GRAND RAPIDS, Mich. (WOOD) — The city of Grand Rapids and driver’s training companies are partnering to reduce the number of crashes involving cars and bikes.
It’s the launch of the second annual “Driving Change.” The city launched the campaign in 2016 with a new ordinance which requires drivers, when passing a bicyclist, to make sure there is at least five feet between the right side of the car (including mirrors) and the cyclist.
“What’s new for the motoring public is… by giving them enough room, they may be in that bike lane but maybe something comes up in that lane and they have to swerve. That’s why we want to give them a wide birth when we are going around them as much as we can,” said Grand Rapids Police Deputy Chief Dan Savage.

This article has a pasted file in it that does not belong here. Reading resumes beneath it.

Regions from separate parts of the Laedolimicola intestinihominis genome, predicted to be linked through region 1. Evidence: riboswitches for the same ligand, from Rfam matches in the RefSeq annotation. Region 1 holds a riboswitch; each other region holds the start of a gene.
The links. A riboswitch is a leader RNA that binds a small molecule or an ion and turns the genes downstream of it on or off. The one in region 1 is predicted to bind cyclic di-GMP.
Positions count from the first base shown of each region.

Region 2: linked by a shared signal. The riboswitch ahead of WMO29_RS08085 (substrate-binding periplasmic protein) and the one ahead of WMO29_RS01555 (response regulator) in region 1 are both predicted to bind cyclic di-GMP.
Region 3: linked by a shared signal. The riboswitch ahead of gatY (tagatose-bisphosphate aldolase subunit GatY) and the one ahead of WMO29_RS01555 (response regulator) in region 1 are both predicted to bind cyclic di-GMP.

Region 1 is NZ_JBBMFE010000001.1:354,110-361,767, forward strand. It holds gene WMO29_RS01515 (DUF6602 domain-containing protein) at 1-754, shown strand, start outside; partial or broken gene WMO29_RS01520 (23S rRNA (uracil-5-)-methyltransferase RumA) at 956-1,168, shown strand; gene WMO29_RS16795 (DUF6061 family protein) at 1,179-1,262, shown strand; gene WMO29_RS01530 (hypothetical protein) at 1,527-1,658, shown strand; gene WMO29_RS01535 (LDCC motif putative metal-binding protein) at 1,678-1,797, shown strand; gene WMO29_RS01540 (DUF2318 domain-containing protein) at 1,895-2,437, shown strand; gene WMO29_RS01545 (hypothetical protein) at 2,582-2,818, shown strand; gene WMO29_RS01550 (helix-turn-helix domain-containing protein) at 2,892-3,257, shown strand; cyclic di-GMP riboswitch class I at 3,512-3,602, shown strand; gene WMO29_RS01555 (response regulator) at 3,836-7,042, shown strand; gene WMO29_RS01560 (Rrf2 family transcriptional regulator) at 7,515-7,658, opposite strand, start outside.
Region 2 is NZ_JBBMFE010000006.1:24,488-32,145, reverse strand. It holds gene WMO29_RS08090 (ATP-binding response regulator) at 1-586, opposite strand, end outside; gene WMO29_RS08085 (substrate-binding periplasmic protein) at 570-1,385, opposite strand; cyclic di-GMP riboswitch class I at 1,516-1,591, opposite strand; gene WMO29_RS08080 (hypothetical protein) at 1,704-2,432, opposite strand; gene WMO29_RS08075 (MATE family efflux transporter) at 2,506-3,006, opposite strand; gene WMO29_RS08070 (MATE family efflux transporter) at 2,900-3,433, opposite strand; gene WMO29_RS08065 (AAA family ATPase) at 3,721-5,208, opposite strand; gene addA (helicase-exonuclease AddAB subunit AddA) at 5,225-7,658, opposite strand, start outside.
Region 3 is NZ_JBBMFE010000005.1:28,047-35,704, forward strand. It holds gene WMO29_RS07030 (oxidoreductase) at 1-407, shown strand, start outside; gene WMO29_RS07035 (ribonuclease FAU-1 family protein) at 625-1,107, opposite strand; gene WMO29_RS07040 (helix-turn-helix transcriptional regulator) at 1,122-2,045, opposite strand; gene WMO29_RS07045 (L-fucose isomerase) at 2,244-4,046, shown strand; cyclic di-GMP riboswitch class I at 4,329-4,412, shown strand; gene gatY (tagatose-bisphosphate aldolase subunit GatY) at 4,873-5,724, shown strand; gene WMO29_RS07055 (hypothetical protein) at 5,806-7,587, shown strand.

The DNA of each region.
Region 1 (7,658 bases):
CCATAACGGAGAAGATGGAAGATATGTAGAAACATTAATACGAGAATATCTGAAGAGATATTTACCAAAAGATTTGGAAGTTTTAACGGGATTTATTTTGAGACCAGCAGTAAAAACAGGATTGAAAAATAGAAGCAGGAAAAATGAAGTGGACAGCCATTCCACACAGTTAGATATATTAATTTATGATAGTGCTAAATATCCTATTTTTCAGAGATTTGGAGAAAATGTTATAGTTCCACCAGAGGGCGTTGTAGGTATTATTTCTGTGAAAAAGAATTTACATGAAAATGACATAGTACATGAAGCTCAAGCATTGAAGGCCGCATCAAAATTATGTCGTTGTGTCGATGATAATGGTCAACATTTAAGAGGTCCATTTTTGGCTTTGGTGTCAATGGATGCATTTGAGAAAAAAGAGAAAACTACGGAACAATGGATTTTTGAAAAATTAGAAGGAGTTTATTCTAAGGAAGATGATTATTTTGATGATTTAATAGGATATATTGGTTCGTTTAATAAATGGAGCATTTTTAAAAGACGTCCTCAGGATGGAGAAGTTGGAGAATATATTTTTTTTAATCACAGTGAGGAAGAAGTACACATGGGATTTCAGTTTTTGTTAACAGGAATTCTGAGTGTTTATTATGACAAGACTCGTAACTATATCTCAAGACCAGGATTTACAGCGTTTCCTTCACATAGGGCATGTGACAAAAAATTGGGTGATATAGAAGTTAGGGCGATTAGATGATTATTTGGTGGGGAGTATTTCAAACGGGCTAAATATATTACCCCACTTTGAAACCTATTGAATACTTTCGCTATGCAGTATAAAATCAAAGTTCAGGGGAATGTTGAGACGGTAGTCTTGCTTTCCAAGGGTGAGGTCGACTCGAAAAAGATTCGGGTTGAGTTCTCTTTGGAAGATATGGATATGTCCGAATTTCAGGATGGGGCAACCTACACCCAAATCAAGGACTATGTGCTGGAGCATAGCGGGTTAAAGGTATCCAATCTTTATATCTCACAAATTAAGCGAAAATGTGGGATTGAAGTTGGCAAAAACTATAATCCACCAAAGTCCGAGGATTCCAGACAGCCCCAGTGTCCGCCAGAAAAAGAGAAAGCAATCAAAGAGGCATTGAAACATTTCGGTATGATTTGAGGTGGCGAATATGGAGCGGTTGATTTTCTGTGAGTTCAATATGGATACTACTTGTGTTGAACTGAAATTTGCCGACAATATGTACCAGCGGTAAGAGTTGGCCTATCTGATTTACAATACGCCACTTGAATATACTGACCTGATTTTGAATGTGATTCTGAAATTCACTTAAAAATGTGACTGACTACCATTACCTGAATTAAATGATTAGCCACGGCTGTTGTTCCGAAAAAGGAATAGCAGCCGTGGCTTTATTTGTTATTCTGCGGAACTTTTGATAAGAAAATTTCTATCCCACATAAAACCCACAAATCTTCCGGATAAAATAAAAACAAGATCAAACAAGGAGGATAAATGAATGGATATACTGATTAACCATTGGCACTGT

According to the city, the number of crashes between cars and bikes went down in 2016 versus 2015. Police reports show that in 2015, there were 11 fatal or serious-injury crashes between bikes and cars from May through September. In 2016, that number was down to just two.
The total number of crashes involving bicyclists in Grand Rapids was also down 40 percent. In 2016, there were 42 crashes involving bikes between May and September – the lowest number since the city started keeping track in 2004.
“The reductions that we’ve seen [are] substantial enough that we’re very proud of the effort,” Savage said. “Our campaign at the level of the officer [has] primarily been education, as opposed to enforcement.”
Driver’s training classes already talk about sharing the roads, but they will now incorporate materials provided by the city to help.
Grand Rapids has historically had the state’s second-highest crash rates involving bikes.
“It’s more so getting the word out to the community and letting them know how bike lanes work and what the responsibility of the drivers are,” said Century Driving School President Dave Muma.